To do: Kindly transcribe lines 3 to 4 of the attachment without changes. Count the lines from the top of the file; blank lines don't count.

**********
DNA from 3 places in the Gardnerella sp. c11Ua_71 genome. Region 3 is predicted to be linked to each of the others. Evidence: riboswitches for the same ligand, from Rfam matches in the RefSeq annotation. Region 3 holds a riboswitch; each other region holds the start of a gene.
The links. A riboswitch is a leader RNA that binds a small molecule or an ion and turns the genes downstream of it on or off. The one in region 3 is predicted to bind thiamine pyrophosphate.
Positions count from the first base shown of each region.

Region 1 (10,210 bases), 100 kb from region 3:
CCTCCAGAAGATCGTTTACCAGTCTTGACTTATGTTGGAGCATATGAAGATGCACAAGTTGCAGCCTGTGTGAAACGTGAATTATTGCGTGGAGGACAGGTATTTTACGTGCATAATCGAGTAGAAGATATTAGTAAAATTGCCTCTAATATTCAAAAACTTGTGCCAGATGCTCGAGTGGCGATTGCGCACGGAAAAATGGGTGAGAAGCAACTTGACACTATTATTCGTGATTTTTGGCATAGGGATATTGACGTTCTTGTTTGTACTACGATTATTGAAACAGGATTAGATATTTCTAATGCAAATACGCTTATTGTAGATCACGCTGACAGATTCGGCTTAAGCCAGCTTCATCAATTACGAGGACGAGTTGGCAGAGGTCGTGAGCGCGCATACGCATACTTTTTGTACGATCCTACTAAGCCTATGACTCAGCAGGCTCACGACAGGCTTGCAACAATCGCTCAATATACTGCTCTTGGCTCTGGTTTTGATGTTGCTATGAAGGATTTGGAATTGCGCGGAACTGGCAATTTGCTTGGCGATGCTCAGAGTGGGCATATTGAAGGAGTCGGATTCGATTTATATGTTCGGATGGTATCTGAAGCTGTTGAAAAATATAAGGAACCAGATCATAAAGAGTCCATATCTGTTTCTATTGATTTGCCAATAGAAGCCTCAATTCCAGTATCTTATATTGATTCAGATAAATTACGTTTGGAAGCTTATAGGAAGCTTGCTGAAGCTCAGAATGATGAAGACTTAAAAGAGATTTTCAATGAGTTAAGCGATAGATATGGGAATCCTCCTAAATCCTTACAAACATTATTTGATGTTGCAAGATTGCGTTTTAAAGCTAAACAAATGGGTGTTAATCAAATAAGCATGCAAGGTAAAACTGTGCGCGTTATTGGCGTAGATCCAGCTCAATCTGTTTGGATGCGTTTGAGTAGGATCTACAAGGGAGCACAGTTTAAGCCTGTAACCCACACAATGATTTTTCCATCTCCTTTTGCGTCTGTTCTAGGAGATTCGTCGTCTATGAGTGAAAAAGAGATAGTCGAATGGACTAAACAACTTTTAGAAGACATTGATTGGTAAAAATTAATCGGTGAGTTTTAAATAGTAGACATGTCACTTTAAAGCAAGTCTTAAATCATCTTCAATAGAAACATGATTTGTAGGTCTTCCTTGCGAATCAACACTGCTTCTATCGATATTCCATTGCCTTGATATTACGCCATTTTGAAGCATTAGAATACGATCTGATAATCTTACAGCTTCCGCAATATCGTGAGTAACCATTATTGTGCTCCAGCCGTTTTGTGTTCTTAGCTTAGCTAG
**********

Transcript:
Positions count from the first base shown of each region.

Region 1 (10,210 bases), 100 kb from region 3: